How did Latin America get this far, and which obstacles are still to be overcome?

By Alex O'Brien

The Latin American economy, traditionally heavily commodity-driven, has a history of ups and downs, the product of currency volatility and social upheaval. Naturally, this would give pause to a potential investor in the region. However, within the past decade, various parts of Latin America have seen entrepreneurial success. There has been quite the buzz coming from the startup scene particularly in Argentina, Brazil, Mexico, Chile, and Colombia. A number of unicorns come to mind, such as Globant and MercadoLibre from Argentina and B2W from Brazil. Now, governments are sponsoring initiatives to promote entrepreneurship, and investors from all over the world are lining up to get in on the action. How did Latin America get this far, and which obstacles have yet to be overcome?

Financing has proven to be the greatest challenge. Many startups are able to secure seed funding, but struggle to find follow-on funding. Corruption has also been traditionally pervasive throughout the region and deterrent to potential investors. There are still antiquated laws that hold entrepreneurs personally accountable for their startups. Administrative burdens (e.g. number of procedures and bodies to contact to register a company) for entrepreneurs, especially youth entrepreneurs, are 42% higher on average than in the average OECD country.  

There is also a cultural stigma towards failure that potential entrepreneurs must face, more so in Latin America than in other parts of the world. This can deter people from pursuing entrepreneurship as a career choice. Also, if the startup of an entrepreneur in Latin America goes under, the entrepreneur will be less likely to try again.  

There are a few key factors that have changed the game. The natural globalizing forces of the market within the past decade have allowed companies to scale up, as they enjoy greater access to a larger market.  Technology and the spread of smartphones have also been vital. Latin America is riding a tech wave, having produced nine “technolatinas” with a valuation greater than 1 billion USD.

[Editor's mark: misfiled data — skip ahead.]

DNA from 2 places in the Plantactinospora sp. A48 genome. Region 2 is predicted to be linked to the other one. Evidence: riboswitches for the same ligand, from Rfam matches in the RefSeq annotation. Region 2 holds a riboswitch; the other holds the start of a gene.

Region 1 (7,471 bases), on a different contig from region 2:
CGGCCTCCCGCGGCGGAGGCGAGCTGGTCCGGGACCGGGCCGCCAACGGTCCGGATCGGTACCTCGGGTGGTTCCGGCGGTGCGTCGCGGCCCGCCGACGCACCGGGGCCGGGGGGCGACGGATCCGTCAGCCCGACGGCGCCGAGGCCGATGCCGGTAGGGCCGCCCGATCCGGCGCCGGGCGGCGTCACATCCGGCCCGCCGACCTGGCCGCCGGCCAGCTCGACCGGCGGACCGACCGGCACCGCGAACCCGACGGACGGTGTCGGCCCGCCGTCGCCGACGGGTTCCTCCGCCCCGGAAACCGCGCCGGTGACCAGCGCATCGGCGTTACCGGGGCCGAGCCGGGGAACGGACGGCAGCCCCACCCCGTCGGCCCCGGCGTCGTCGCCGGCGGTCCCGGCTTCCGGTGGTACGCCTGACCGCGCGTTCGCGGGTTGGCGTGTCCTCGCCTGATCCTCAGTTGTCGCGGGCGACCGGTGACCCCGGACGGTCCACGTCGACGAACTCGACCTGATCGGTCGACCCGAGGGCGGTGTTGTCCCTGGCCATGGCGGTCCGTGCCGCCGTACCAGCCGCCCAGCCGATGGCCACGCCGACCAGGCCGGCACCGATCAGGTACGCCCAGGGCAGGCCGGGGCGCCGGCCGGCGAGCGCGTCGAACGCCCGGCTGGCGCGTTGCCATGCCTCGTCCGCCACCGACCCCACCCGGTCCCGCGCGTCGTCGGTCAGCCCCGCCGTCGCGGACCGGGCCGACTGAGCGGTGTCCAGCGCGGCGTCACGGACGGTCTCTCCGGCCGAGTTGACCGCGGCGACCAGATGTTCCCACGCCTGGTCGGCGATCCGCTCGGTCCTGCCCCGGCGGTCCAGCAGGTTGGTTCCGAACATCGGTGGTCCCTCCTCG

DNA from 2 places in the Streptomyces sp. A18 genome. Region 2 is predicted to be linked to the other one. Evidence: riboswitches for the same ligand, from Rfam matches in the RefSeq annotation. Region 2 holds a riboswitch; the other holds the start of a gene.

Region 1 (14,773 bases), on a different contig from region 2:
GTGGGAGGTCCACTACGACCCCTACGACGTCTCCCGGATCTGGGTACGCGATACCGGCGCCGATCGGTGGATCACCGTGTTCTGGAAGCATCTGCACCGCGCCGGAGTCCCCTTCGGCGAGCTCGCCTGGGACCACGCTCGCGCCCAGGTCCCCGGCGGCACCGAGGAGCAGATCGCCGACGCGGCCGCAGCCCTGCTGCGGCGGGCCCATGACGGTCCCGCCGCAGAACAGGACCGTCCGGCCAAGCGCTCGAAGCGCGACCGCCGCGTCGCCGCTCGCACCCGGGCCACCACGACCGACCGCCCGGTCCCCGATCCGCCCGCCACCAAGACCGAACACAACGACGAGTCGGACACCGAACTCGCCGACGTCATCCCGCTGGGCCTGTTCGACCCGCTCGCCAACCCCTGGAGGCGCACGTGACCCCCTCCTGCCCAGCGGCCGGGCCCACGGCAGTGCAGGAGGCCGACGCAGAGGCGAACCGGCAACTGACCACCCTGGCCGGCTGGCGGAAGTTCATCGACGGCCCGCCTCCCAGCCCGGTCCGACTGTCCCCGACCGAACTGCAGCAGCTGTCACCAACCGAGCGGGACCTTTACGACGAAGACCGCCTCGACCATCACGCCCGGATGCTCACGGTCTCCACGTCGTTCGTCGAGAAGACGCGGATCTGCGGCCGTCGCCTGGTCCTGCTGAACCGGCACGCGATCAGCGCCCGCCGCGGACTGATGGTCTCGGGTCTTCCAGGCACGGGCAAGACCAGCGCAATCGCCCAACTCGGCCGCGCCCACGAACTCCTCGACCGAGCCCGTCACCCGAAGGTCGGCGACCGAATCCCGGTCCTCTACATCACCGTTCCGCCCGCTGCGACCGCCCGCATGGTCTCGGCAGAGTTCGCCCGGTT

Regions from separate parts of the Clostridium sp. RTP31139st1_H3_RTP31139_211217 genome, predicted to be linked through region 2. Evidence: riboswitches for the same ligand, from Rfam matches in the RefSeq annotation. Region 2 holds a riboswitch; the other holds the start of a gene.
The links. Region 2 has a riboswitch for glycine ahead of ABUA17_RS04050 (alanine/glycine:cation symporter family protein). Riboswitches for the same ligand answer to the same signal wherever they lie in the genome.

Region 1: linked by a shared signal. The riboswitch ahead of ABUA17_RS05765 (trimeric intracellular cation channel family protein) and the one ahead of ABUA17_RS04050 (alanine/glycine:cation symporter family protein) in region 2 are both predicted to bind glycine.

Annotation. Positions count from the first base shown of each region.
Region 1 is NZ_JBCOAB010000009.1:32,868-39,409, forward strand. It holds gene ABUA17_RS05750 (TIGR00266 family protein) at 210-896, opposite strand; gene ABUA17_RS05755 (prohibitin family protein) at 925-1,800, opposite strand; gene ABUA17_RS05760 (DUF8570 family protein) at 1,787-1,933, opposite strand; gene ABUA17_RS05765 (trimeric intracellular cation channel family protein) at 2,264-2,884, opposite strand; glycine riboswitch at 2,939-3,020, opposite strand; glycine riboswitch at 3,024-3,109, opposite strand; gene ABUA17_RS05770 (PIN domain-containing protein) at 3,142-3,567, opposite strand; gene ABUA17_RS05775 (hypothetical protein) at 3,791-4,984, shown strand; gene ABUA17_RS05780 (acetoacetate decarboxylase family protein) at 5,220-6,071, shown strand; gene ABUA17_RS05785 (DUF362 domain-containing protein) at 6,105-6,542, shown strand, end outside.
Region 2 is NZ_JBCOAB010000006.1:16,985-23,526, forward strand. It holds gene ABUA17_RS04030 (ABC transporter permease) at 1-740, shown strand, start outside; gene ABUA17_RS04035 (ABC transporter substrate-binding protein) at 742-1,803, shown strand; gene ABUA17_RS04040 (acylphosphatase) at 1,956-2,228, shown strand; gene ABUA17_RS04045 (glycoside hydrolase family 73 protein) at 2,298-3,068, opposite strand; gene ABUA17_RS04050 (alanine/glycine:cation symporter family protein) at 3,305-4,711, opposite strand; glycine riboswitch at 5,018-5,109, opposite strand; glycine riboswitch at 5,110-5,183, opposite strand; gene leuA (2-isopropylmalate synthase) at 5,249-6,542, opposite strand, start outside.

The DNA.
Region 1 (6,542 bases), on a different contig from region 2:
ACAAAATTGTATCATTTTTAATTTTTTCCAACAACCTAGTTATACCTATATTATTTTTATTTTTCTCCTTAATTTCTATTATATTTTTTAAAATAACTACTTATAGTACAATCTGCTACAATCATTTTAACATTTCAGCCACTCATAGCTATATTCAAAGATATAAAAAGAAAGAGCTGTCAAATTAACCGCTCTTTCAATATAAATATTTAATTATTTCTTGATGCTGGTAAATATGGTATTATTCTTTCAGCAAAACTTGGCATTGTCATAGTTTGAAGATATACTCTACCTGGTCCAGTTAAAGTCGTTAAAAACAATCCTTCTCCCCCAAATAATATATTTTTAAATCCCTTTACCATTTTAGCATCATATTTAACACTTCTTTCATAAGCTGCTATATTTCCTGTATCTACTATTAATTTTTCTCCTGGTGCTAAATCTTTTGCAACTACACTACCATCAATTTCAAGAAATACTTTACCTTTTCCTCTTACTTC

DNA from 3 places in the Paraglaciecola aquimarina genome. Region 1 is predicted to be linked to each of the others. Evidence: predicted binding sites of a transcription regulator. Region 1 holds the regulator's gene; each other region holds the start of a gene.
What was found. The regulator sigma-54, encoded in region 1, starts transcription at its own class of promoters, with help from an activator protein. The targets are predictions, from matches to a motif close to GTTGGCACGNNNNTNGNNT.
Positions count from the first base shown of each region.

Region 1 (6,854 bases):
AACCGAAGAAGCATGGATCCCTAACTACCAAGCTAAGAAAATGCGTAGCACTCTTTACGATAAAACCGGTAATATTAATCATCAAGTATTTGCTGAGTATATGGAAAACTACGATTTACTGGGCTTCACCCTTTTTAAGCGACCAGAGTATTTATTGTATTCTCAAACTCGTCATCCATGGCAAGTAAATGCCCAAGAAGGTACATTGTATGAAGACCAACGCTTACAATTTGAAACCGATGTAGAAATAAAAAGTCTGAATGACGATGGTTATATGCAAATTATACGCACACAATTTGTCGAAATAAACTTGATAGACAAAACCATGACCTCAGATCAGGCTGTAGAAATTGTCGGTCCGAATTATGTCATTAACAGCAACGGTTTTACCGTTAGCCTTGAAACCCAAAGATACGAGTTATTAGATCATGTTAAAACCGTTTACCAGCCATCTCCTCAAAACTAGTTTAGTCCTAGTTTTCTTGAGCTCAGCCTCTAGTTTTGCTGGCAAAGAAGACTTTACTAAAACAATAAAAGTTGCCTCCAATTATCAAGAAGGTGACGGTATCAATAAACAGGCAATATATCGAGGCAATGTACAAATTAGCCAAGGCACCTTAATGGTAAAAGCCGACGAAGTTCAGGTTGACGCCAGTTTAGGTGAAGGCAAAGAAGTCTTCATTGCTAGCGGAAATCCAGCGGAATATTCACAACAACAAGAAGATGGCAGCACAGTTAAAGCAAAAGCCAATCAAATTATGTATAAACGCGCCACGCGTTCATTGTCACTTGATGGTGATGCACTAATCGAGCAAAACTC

Another reason is the new mindset of the entrepreneur.  Before unicorns founded in Latin America came on the scene, the presiding mindset was to sell the company off in its early stages - essentially that of a serial entrepreneur.  Now, there is more of an “IPO” mindset, meaning that the entrepreneur is increasingly looking toward having an IPO than to sell to a larger company early on. This is due to the hugely successful IPOs within the last two decades, such as MercadoLibre, Globant, and In 2017, 16 Latin American IPOs have raised $6.8 billion, in comparison to the $1.5 billion raised by nine IPOs the previous year.  

Government programs have begun a formalized effort to bring entrepreneurship into the national dialogue and to provide ongoing assistance to entrepreneurs.  A prime example is Mexico’s National Institute of Entrepreneurship (INADEM), which in 2014 contributed $658M to about 620,000 entrepreneurs. This resulted in approximately 6,000 new companies and 73,000 new jobs.  

Though there are obstacles left to overcome, the future of entrepreneurship in Latin America is looking bright. Recent years have proven the untapped potential that exists in the region.

Header Image Courtesy of: WikiCommons

Alex O'Brien is a student at Yale University where she studies History and Economics. As an Intern for the Ye! Community, she led the development of the Ye! Community - Latin America strategy. Alex has previously interned at Bulldong Innovation Group and Impact on Record.

Ready to connect with young entrepreneurs from Latin America? Visit the Community and filter by country to see what young entrepreneurs are doing throughout the region!

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